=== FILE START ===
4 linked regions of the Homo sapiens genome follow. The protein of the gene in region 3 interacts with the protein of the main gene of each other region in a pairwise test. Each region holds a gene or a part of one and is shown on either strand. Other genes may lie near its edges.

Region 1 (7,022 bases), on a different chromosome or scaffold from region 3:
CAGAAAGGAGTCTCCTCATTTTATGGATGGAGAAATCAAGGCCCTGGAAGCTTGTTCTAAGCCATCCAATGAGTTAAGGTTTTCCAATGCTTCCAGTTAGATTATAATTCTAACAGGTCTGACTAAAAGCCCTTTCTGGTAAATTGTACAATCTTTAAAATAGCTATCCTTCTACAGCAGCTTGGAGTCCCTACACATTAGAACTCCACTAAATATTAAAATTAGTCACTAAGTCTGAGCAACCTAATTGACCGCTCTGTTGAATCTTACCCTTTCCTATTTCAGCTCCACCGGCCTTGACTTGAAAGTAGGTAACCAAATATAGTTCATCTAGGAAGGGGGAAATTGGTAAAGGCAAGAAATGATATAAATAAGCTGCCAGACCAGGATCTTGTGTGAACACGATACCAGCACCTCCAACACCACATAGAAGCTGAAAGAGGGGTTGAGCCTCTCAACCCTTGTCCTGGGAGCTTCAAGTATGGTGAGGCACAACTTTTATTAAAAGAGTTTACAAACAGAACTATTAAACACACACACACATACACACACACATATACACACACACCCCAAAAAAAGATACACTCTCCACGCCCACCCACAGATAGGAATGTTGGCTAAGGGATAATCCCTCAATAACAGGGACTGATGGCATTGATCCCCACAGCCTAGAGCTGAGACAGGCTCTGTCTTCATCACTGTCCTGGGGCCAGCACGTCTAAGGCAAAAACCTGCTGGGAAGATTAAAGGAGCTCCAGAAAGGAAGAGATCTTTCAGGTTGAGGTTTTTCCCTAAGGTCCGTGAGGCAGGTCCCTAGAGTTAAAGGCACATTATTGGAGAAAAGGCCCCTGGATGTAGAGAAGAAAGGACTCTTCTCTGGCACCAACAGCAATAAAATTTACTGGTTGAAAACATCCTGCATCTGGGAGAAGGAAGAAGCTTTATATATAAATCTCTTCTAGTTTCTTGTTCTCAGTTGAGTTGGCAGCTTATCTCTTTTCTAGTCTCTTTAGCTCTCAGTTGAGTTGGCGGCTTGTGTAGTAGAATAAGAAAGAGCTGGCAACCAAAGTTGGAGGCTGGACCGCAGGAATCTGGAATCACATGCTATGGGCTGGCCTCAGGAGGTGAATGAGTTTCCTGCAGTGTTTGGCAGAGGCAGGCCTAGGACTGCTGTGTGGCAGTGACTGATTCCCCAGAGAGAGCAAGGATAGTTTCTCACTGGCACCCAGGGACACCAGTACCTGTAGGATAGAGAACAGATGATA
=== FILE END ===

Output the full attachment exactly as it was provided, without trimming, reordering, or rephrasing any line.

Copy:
4 linked regions of the Homo sapiens genome follow. The protein of the gene in region 3 interacts with the protein of the main gene of each other region in a pairwise test. Each region holds a gene or a part of one and is shown on either strand. Other genes may lie near its edges.

Region 1 (7,022 bases), on a different chromosome or scaffold from region 3:
CAGAAAGGAGTCTCCTCATTTTATGGATGGAGAAATCAAGGCCCTGGAAGCTTGTTCTAAGCCATCCAATGAGTTAAGGTTTTCCAATGCTTCCAGTTAGATTATAATTCTAACAGGTCTGACTAAAAGCCCTTTCTGGTAAATTGTACAATCTTTAAAATAGCTATCCTTCTACAGCAGCTTGGAGTCCCTACACATTAGAACTCCACTAAATATTAAAATTAGTCACTAAGTCTGAGCAACCTAATTGACCGCTCTGTTGAATCTTACCCTTTCCTATTTCAGCTCCACCGGCCTTGACTTGAAAGTAGGTAACCAAATATAGTTCATCTAGGAAGGGGGAAATTGGTAAAGGCAAGAAATGATATAAATAAGCTGCCAGACCAGGATCTTGTGTGAACACGATACCAGCACCTCCAACACCACATAGAAGCTGAAAGAGGGGTTGAGCCTCTCAACCCTTGTCCTGGGAGCTTCAAGTATGGTGAGGCACAACTTTTATTAAAAGAGTTTACAAACAGAACTATTAAACACACACACACATACACACACACATATACACACACACCCCAAAAAAAGATACACTCTCCACGCCCACCCACAGATAGGAATGTTGGCTAAGGGATAATCCCTCAATAACAGGGACTGATGGCATTGATCCCCACAGCCTAGAGCTGAGACAGGCTCTGTCTTCATCACTGTCCTGGGGCCAGCACGTCTAAGGCAAAAACCTGCTGGGAAGATTAAAGGAGCTCCAGAAAGGAAGAGATCTTTCAGGTTGAGGTTTTTCCCTAAGGTCCGTGAGGCAGGTCCCTAGAGTTAAAGGCACATTATTGGAGAAAAGGCCCCTGGATGTAGAGAAGAAAGGACTCTTCTCTGGCACCAACAGCAATAAAATTTACTGGTTGAAAACATCCTGCATCTGGGAGAAGGAAGAAGCTTTATATATAAATCTCTTCTAGTTTCTTGTTCTCAGTTGAGTTGGCAGCTTATCTCTTTTCTAGTCTCTTTAGCTCTCAGTTGAGTTGGCGGCTTGTGTAGTAGAATAAGAAAGAGCTGGCAACCAAAGTTGGAGGCTGGACCGCAGGAATCTGGAATCACATGCTATGGGCTGGCCTCAGGAGGTGAATGAGTTTCCTGCAGTGTTTGGCAGAGGCAGGCCTAGGACTGCTGTGTGGCAGTGACTGATTCCCCAGAGAGAGCAAGGATAGTTTCTCACTGGCACCCAGGGACACCAGTACCTGTAGGATAGAGAACAGATGATA